Author of Conversations on Chemistry, a unique textbook for its time written for people with little formal education, such as girls and the poor. The book inspired Michael Faraday to overcome his poor origins to become a great scientist.
james clerk-maxwellJames Clerk Maxwell 1831 – 1879.
Transformed our understanding of nature: his famous equations unified the forces of electricity and magnetism, indicating that light is an electromagnetic wave. His kinetic theory established that temperature is entirely dependent on the movement of particles.
barbara mcclintockBarbara McClintock 1902 – 1992.
Groundbreaking genetics: showed that genes switch the physical traits of an organism on or off; discovered chromosomal crossover, which increases genetic variation in species; discovered transposition – that genes can move about within chromosomes.
lise meitnerLise Meitner 1878 – 1968.
Discovered that nuclear fission can produce enormous amounts of energy; codiscovered the phenomenon of radioactive recoil.
gregor mendelGregor Mendel 1822 – 1884.
Founded the science of genetics; identified many of the rules of heredity; identified recessive and dominant traits, and that traits are passed from parents to offspring in a mathematically predictable way.
dmitri mendeleevDmitri Mendeleev 1834 – 1907.
Discovered the periodic table in a dream. Utilized the organizing principles of the periodic table to correctly predict the existence and properties of six new chemical elements.
henry moseleyHenry Moseley 1887 – 1915.
Proved that every element’s identity is uniquely determined by its number of protons establishing the true organizing principle of the periodic table; correctly predicted the existence of four new chemical elements; invented the atomic battery.
N
isaac newtonIsaac Newton 1643 to 1727.
Profoundly changed our understanding of nature with his law of universal gravitation and his laws of motion; invented calculus, the field of mathematics that dominates the physical sciences; generalized the binomial theorem; built the first ever reflecting telescope; showed sunlight is made of all the colors of the rainbow.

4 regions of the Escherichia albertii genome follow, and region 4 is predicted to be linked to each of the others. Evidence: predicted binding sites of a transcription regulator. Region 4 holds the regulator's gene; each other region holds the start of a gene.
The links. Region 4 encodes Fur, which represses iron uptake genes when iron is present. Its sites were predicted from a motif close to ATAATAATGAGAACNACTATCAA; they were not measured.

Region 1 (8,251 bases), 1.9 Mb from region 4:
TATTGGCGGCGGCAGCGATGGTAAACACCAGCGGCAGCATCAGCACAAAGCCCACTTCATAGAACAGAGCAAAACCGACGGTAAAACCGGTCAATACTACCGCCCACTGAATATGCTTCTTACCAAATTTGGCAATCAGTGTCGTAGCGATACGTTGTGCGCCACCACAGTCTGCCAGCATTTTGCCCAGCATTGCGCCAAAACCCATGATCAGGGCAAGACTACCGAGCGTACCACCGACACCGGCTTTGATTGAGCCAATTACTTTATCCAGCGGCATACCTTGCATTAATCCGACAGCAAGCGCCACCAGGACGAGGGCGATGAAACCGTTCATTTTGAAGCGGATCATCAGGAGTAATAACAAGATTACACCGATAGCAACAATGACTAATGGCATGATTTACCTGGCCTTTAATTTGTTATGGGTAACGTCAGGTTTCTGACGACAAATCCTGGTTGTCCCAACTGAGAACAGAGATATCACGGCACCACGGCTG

florence nightingaleFlorence Nightingale 1820 – 1910.
A health pioneer who transformed nursing into a respected, highly trained profession; used statistics to analyze wider health outcomes; advocated sanitary reforms largely credited with adding 20 years to life expectancy between 1871 and 1935.
alfred nobelAlfred Nobel 1833 – 1896.
Invented dynamite, the blasting cap, gelignite, and ballistite; grew enormously wealthy by patenting and manufacturing explosives; used his wealth to bequeath annual prizes in science, literature, and peace.
emmy noetherEmmy Noether 1882 – 1935.
Probably the greatest female mathematician in history, Noether’s theorem revealed a fundamental property of our universe – that for every conservation law there is an invariant. Her founding work in abstract algebra revolutionized mathematics.
O
hans christian oerstedHans Christian Oersted 1777 – 1851.
Discovered electromagnetism when he found that electric current caused a nearby magnetic needle to move; discovered piperine and achieved the first isolation of the element aluminum.
P
louis pasteurLouis Pasteur 1822 – 1895.
The father of modern microbiology; transformed chemistry and biology with his discovery of mirror-image molecules; discovered anaerobic bacteria; established the germ theory of disease; invented food preservation by pasteurization.
linus paulingLinus Pauling 1901 – 1994.
Maverick giant of chemistry; formulated valence bond theory and electronegativity; founded the fields of quantum chemistry, molecular biology, and molecular genetics. Discovered the alpha-helix structure of proteins; proved that sickle-cell anemia is a molecular disease.